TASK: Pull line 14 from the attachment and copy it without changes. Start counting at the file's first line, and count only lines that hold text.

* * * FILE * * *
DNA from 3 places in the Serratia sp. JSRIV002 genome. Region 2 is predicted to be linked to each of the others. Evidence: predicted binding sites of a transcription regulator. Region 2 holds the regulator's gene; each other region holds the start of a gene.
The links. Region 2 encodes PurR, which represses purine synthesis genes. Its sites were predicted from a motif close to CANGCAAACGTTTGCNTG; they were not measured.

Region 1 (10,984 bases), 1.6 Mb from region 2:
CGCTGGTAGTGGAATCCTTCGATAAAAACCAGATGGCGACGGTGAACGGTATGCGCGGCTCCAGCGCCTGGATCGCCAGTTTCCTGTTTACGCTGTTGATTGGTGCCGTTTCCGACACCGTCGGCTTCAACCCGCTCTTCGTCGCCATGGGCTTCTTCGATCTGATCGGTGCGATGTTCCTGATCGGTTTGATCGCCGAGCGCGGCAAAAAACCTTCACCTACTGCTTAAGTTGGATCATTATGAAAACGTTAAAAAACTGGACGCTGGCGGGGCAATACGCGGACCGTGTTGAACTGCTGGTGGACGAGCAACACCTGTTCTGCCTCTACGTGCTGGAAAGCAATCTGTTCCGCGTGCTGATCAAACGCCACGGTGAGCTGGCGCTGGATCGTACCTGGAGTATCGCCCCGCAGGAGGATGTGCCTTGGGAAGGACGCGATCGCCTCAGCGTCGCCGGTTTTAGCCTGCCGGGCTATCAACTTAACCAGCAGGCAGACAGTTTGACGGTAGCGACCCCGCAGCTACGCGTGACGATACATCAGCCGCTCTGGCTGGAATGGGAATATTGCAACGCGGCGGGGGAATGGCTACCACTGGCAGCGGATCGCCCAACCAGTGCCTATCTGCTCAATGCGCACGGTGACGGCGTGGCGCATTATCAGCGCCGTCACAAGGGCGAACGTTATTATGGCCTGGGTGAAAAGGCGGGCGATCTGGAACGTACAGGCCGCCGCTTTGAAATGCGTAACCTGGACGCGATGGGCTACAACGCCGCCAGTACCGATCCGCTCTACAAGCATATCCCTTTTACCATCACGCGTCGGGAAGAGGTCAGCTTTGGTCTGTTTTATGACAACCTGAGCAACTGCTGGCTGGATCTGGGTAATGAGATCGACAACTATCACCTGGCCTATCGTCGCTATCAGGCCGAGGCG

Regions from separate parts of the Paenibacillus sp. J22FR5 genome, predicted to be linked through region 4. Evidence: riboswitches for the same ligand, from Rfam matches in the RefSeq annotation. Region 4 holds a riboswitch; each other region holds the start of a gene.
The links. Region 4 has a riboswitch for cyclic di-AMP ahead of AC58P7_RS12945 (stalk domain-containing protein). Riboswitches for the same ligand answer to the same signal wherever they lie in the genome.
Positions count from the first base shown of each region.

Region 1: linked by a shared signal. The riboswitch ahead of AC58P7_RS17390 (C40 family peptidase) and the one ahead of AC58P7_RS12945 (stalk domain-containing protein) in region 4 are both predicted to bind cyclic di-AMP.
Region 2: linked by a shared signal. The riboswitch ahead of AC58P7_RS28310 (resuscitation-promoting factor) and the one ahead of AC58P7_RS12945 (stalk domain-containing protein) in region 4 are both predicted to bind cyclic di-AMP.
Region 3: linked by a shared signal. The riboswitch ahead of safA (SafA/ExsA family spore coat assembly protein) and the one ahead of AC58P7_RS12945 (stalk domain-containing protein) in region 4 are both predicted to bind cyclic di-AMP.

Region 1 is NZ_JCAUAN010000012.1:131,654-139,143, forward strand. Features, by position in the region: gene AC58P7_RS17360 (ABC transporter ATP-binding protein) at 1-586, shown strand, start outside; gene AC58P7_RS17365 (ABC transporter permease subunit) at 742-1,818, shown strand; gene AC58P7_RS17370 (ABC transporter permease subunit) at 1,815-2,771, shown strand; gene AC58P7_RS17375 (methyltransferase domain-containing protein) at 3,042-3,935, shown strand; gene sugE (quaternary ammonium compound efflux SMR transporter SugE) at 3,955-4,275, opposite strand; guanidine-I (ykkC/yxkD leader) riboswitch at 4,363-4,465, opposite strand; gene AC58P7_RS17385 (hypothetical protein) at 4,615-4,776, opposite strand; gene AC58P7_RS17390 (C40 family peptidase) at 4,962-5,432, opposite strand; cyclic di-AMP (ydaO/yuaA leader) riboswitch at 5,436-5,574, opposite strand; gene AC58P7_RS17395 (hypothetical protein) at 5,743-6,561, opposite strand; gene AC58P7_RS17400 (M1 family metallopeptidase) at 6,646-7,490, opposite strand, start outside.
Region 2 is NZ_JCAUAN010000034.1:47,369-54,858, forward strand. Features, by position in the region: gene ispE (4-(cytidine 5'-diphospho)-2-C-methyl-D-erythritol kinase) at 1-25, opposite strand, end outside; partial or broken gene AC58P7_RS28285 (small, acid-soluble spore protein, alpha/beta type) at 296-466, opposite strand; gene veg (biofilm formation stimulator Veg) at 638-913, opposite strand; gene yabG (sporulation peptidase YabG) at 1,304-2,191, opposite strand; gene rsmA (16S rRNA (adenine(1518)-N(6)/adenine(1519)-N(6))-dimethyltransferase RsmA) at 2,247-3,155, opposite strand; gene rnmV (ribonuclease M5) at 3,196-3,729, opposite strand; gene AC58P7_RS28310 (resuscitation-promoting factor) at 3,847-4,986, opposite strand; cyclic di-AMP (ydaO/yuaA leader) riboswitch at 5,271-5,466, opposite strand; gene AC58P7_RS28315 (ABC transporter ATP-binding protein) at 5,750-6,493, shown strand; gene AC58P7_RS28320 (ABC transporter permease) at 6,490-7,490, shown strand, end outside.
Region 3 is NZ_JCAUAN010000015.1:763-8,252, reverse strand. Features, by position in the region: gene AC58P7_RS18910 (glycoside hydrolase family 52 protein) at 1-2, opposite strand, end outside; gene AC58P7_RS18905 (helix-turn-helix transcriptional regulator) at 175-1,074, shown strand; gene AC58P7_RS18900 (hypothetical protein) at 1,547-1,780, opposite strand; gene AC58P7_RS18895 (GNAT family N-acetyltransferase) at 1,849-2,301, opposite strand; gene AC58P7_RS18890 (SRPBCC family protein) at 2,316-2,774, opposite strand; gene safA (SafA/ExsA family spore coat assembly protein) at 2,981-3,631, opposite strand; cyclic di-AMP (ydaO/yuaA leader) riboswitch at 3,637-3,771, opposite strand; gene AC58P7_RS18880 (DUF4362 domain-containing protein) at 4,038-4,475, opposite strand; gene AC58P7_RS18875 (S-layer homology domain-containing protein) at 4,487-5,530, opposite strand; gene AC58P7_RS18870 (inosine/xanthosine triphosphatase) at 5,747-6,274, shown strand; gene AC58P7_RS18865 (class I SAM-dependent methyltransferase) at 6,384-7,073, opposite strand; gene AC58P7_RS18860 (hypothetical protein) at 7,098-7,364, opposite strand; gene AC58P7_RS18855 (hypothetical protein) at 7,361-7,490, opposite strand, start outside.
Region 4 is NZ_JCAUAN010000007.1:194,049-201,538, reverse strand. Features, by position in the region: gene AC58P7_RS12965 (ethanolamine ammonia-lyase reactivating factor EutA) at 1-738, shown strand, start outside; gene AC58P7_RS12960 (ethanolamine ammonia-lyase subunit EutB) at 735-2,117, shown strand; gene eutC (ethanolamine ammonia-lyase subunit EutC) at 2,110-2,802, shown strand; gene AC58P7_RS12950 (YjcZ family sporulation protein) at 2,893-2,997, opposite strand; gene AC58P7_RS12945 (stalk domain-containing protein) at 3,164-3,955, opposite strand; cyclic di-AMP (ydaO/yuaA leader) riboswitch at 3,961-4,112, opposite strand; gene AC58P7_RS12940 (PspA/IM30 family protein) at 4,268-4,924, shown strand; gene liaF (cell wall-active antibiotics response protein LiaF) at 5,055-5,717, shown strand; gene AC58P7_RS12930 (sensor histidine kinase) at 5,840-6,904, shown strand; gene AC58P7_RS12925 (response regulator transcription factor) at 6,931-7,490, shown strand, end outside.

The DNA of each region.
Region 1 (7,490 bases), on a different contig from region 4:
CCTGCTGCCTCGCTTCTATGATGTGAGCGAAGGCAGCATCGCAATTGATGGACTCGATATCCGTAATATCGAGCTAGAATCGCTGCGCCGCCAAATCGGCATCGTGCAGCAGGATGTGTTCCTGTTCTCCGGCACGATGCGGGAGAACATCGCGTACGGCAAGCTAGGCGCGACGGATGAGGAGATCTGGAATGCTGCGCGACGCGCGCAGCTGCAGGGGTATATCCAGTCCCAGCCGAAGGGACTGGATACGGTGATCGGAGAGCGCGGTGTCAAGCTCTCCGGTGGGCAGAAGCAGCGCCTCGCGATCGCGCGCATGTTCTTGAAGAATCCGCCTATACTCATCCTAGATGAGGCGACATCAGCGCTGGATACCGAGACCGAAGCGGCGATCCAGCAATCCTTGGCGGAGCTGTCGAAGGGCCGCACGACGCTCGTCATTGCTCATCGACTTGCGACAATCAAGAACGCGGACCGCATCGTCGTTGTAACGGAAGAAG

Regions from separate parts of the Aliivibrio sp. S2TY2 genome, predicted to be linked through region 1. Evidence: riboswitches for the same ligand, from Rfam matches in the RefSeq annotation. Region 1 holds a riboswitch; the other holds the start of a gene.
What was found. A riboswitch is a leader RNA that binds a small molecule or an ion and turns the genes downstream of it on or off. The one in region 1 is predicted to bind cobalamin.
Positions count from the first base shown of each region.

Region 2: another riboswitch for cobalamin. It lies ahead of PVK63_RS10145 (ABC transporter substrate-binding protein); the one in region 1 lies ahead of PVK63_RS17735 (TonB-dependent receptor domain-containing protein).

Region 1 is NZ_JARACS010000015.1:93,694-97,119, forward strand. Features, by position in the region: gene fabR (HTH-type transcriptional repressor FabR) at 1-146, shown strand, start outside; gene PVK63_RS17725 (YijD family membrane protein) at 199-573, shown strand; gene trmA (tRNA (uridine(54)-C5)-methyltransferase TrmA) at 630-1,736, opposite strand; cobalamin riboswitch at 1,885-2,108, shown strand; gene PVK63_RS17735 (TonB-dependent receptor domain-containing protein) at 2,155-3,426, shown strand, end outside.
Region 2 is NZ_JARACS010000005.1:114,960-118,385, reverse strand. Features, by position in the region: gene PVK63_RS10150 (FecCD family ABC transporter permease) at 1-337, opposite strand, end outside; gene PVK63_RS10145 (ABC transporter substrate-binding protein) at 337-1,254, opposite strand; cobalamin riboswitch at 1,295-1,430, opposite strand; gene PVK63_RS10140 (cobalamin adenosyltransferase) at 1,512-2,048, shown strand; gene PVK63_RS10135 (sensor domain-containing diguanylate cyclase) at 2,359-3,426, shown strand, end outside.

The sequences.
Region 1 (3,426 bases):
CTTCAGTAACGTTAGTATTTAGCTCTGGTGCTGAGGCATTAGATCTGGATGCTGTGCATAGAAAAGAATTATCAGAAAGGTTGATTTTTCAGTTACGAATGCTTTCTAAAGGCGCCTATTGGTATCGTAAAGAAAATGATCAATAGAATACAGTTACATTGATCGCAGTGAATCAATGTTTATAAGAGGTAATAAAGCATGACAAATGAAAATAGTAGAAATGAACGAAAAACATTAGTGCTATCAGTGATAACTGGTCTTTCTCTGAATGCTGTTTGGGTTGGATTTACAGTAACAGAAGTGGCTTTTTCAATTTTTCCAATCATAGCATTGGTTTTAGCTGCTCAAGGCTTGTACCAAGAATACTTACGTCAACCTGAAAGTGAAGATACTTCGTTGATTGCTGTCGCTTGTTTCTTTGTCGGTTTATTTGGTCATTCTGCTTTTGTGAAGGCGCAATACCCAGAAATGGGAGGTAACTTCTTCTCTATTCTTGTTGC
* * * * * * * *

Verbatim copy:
Region 4 is NZ_JCAUAN010000007.1:194,049-201,538, reverse strand. Features, by position in the region: gene AC58P7_RS12965 (ethanolamine ammonia-lyase reactivating factor EutA) at 1-738, shown strand, start outside; gene AC58P7_RS12960 (ethanolamine ammonia-lyase subunit EutB) at 735-2,117, shown strand; gene eutC (ethanolamine ammonia-lyase subunit EutC) at 2,110-2,802, shown strand; gene AC58P7_RS12950 (YjcZ family sporulation protein) at 2,893-2,997, opposite strand; gene AC58P7_RS12945 (stalk domain-containing protein) at 3,164-3,955, opposite strand; cyclic di-AMP (ydaO/yuaA leader) riboswitch at 3,961-4,112, opposite strand; gene AC58P7_RS12940 (PspA/IM30 family protein) at 4,268-4,924, shown strand; gene liaF (cell wall-active antibiotics response protein LiaF) at 5,055-5,717, shown strand; gene AC58P7_RS12930 (sensor histidine kinase) at 5,840-6,904, shown strand; gene AC58P7_RS12925 (response regulator transcription factor) at 6,931-7,490, shown strand, end outside.